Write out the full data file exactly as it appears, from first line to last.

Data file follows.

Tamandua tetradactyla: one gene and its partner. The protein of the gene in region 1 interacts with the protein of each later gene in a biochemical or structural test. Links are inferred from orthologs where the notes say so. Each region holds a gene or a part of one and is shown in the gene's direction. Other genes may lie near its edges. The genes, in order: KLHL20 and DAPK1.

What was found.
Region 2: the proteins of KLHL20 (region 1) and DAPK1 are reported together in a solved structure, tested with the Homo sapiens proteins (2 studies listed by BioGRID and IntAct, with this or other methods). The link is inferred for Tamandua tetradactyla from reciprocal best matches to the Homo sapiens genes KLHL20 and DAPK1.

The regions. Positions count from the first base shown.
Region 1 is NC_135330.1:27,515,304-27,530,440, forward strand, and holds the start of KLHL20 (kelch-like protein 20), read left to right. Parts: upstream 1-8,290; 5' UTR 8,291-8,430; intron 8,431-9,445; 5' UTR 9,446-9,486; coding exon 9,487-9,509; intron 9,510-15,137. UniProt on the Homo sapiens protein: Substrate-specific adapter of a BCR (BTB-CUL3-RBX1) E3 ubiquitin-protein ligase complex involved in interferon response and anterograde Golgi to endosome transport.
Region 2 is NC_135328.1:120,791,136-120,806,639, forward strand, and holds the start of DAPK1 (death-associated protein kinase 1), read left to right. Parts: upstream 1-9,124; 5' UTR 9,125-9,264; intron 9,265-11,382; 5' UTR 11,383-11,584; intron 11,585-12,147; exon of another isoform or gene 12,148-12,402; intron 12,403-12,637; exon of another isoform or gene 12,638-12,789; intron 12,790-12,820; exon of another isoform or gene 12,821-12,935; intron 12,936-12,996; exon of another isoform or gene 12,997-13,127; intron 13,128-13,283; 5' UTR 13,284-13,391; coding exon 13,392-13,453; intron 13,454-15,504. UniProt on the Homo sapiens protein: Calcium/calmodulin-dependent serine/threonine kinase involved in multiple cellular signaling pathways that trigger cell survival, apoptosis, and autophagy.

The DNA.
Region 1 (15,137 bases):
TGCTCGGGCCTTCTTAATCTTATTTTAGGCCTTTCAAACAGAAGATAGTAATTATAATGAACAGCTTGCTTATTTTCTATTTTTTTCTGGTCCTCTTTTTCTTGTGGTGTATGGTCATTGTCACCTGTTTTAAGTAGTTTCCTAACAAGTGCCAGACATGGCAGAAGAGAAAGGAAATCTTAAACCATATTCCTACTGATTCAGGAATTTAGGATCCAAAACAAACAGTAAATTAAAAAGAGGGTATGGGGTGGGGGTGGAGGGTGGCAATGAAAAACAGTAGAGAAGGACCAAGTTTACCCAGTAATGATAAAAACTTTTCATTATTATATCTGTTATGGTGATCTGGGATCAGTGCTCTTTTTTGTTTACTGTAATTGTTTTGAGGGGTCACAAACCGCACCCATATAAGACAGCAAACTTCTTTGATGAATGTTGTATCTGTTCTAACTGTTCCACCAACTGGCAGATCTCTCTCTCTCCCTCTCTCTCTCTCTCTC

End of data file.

Tamandua tetradactyla: one gene and its partner. The protein of the gene in region 1 interacts with the protein of each later gene in a biochemical or structural test. Links are inferred from orthologs where the notes say so. Each region holds a gene or a part of one and is shown in the gene's direction. Other genes may lie near its edges. The genes, in order: KLHL20 and DAPK1.

What was found.
Region 2: the proteins of KLHL20 (region 1) and DAPK1 are reported together in a solved structure, tested with the Homo sapiens proteins (2 studies listed by BioGRID and IntAct, with this or other methods). The link is inferred for Tamandua tetradactyla from reciprocal best matches to the Homo sapiens genes KLHL20 and DAPK1.

The regions. Positions count from the first base shown.
Region 1 is NC_135330.1:27,515,304-27,530,440, forward strand, and holds the start of KLHL20 (kelch-like protein 20), read left to right. Parts: upstream 1-8,290; 5' UTR 8,291-8,430; intron 8,431-9,445; 5' UTR 9,446-9,486; coding exon 9,487-9,509; intron 9,510-15,137. UniProt on the Homo sapiens protein: Substrate-specific adapter of a BCR (BTB-CUL3-RBX1) E3 ubiquitin-protein ligase complex involved in interferon response and anterograde Golgi to endosome transport.
Region 2 is NC_135328.1:120,791,136-120,806,639, forward strand, and holds the start of DAPK1 (death-associated protein kinase 1), read left to right. Parts: upstream 1-9,124; 5' UTR 9,125-9,264; intron 9,265-11,382; 5' UTR 11,383-11,584; intron 11,585-12,147; exon of another isoform or gene 12,148-12,402; intron 12,403-12,637; exon of another isoform or gene 12,638-12,789; intron 12,790-12,820; exon of another isoform or gene 12,821-12,935; intron 12,936-12,996; exon of another isoform or gene 12,997-13,127; intron 13,128-13,283; 5' UTR 13,284-13,391; coding exon 13,392-13,453; intron 13,454-15,504. UniProt on the Homo sapiens protein: Calcium/calmodulin-dependent serine/threonine kinase involved in multiple cellular signaling pathways that trigger cell survival, apoptosis, and autophagy.

The DNA.
Region 1 (15,137 bases):
TGCTCGGGCCTTCTTAATCTTATTTTAGGCCTTTCAAACAGAAGATAGTAATTATAATGAACAGCTTGCTTATTTTCTATTTTTTTCTGGTCCTCTTTTTCTTGTGGTGTATGGTCATTGTCACCTGTTTTAAGTAGTTTCCTAACAAGTGCCAGACATGGCAGAAGAGAAAGGAAATCTTAAACCATATTCCTACTGATTCAGGAATTTAGGATCCAAAACAAACAGTAAATTAAAAAGAGGGTATGGGGTGGGGGTGGAGGGTGGCAATGAAAAACAGTAGAGAAGGACCAAGTTTACCCAGTAATGATAAAAACTTTTCATTATTATATCTGTTATGGTGATCTGGGATCAGTGCTCTTTTTTGTTTACTGTAATTGTTTTGAGGGGTCACAAACCGCACCCATATAAGACAGCAAACTTCTTTGATGAATGTTGTATCTGTTCTAACTGTTCCACCAACTGGCAGATCTCTCTCTCTCCCTCTCTCTCTCTCTCTC